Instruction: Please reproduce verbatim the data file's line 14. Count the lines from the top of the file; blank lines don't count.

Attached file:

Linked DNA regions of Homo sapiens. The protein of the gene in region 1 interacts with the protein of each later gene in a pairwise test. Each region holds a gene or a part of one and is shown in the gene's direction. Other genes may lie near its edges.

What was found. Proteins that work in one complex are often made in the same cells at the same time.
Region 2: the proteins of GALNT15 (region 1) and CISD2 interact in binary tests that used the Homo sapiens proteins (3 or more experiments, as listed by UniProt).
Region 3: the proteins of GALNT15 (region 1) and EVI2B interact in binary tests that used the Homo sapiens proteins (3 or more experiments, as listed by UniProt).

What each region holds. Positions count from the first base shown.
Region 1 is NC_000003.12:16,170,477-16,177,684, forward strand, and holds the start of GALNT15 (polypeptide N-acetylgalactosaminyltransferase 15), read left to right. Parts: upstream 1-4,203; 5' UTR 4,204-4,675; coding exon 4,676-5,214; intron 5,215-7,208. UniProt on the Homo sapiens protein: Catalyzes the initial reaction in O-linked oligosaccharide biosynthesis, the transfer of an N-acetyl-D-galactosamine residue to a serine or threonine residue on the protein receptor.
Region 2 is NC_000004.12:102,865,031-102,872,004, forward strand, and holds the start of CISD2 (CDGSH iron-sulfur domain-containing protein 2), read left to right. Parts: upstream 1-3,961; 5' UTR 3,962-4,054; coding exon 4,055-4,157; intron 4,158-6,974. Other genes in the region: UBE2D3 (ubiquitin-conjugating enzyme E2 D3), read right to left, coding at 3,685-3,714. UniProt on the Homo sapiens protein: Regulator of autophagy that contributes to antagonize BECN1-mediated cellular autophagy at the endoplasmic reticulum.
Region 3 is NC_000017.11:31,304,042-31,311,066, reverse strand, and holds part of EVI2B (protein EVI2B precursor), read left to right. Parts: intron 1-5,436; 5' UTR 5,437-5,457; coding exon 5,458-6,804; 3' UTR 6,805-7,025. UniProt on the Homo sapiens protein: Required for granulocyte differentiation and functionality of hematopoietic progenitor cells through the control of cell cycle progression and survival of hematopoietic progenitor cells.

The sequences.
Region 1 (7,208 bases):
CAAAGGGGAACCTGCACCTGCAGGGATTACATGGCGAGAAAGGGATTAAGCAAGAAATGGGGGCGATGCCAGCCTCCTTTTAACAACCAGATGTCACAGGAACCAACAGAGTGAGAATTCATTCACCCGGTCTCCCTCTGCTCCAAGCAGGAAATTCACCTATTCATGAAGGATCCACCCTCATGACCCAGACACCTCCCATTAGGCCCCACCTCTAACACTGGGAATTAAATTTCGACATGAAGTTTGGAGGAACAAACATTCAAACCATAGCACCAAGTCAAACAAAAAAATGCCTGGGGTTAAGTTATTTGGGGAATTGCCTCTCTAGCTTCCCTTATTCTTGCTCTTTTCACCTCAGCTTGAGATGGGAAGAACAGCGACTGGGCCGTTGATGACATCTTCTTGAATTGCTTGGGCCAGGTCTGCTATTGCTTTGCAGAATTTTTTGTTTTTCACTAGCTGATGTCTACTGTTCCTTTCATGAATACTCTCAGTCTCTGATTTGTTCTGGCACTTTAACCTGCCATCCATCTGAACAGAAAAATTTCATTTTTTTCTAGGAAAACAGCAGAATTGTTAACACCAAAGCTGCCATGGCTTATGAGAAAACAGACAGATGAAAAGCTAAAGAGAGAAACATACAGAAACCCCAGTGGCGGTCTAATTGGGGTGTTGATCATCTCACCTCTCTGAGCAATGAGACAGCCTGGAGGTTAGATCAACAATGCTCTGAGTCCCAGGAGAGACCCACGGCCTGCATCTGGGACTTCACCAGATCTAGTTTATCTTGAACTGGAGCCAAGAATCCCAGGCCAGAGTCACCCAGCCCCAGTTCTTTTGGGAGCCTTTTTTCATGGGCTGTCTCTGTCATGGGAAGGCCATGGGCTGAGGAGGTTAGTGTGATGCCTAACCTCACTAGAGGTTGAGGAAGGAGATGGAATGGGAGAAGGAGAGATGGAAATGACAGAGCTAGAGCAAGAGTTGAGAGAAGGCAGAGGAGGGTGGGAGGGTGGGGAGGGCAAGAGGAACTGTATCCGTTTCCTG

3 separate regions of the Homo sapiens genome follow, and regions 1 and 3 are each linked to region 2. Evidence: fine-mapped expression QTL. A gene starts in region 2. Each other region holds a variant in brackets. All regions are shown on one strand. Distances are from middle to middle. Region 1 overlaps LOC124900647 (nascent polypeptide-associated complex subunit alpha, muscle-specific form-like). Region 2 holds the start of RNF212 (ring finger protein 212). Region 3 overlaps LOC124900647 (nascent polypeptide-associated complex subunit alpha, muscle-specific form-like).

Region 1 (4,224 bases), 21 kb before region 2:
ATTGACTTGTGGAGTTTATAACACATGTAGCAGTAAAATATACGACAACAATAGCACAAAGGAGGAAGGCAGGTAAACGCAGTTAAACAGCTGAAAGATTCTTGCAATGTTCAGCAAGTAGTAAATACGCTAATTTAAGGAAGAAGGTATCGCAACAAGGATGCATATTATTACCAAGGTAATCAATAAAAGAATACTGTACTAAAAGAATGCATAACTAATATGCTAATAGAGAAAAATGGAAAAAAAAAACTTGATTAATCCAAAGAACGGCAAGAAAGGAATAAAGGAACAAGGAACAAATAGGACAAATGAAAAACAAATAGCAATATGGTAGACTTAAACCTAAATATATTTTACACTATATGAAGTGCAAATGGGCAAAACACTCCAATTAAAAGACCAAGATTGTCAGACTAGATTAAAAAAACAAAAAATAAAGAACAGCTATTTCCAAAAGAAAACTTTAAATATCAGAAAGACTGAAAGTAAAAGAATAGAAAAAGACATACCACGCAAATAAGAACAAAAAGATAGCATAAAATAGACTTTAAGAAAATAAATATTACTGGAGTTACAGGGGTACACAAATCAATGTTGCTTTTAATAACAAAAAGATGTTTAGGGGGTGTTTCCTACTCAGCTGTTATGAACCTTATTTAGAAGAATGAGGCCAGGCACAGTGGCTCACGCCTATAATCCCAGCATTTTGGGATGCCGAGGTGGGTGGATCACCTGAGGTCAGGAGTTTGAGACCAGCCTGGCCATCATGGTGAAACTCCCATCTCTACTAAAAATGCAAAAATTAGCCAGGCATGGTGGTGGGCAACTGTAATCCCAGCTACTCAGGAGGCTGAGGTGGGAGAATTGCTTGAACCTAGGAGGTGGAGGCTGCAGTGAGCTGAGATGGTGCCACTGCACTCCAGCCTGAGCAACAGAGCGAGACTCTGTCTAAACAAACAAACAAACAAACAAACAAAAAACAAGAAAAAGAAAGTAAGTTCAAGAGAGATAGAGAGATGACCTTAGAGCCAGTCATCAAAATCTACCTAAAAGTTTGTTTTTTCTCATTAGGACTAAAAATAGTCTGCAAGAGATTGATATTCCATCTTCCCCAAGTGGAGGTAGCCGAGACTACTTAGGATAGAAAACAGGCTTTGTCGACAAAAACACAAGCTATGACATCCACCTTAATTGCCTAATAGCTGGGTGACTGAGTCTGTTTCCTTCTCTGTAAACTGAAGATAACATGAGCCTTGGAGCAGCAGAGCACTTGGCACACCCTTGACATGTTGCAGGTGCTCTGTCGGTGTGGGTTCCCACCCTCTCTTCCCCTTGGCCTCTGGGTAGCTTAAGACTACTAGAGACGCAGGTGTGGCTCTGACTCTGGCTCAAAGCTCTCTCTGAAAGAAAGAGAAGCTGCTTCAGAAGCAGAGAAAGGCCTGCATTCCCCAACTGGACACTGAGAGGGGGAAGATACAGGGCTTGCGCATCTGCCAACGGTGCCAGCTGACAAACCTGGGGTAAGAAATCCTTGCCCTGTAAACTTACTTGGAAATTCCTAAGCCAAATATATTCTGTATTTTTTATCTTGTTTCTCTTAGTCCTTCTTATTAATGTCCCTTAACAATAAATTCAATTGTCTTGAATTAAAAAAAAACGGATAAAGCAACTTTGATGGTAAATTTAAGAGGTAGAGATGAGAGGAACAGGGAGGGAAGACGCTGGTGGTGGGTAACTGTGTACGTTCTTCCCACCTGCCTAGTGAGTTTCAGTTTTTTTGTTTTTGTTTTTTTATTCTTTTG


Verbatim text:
ATTGACTTGTGGAGTTTATAACACATGTAGCAGTAAAATATACGACAACAATAGCACAAAGGAGGAAGGCAGGTAAACGCAGTTAAACAGCTGAAAGATTCTTGCAATGTTCAGCAAGTAGTAAATACGCTAATTTAAGGAAGAAGGTATCGCAACAAGGATGCATATTATTACCAAGGTAATCAATAAAAGAATACTGTACTAAAAGAATGCATAACTAATATGCTAATAGAGAAAAATGGAAAAAAAAAACTTGATTAATCCAAAGAACGGCAAGAAAGGAATAAAGGAACAAGGAACAAATAGGACAAATGAAAAACAAATAGCAATATGGTAGACTTAAACCTAAATATATTTTACACTATATGAAGTGCAAATGGGCAAAACACTCCAATTAAAAGACCAAGATTGTCAGACTAGATTAAAAAAACAAAAAATAAAGAACAGCTATTTCCAAAAGAAAACTTTAAATATCAGAAAGACTGAAAGTAAAAGAATAGAAAAAGACATACCACGCAAATAAGAACAAAAAGATAGCATAAAATAGACTTTAAGAAAATAAATATTACTGGAGTTACAGGGGTACACAAATCAATGTTGCTTTTAATAACAAAAAGATGTTTAGGGGGTGTTTCCTACTCAGCTGTTATGAACCTTATTTAGAAGAATGAGGCCAGGCACAGTGGCTCACGCCTATAATCCCAGCATTTTGGGATGCCGAGGTGGGTGGATCACCTGAGGTCAGGAGTTTGAGACCAGCCTGGCCATCATGGTGAAACTCCCATCTCTACTAAAAATGCAAAAATTAGCCAGGCATGGTGGTGGGCAACTGTAATCCCAGCTACTCAGGAGGCTGAGGTGGGAGAATTGCTTGAACCTAGGAGGTGGAGGCTGCAGTGAGCTGAGATGGTGCCACTGCACTCCAGCCTGAGCAACAGAGCGAGACTCTGTCTAAACAAACAAACAAACAAACAAACAAAAAACAAGAAAAAGAAAGTAAGTTCAAGAGAGATAGAGAGATGACCTTAGAGCCAGTCATCAAAATCTACCTAAAAGTTTGTTTTTTCTCATTAGGACTAAAAATAGTCTGCAAGAGATTGATATTCCATCTTCCCCAAGTGGAGGTAGCCGAGACTACTTAGGATAGAAAACAGGCTTTGTCGACAAAAACACAAGCTATGACATCCACCTTAATTGCCTAATAGCTGGGTGACTGAGTCTGTTTCCTTCTCTGTAAACTGAAGATAACATGAGCCTTGGAGCAGCAGAGCACTTGGCACACCCTTGACATGTTGCAGGTGCTCTGTCGGTGTGGGTTCCCACCCTCTCTTCCCCTTGGCCTCTGGGTAGCTTAAGACTACTAGAGACGCAGGTGTGGCTCTGACTCTGGCTCAAAGCTCTCTCTGAAAGAAAGAGAAGCTGCTTCAGAAGCAGAGAAAGGCCTGCATTCCCCAACTGGACACTGAGAGGGGGAAGATACAGGGCTTGCGCATCTGCCAACGGTGCCAGCTGACAAACCTGGGGTAAGAAATCCTTGCCCTGTAAACTTACTTGGAAATTCCTAAGCCAAATATATTCTGTATTTTTTATCTTGTTTCTCTTAGTCCTTCTTATTAATGTCCCTTAACAATAAATTCAATTGTCTTGAATTAAAAAAAAACGGATAAAGCAACTTTGATGGTAAATTTAAGAGGTAGAGATGAGAGGAACAGGGAGGGAAGACGCTGGTGGTGGGTAACTGTGTACGTTCTTCCCACCTGCCTAGTGAGTTTCAGTTTTTTTGTTTTTGTTTTTTTATTCTTTTG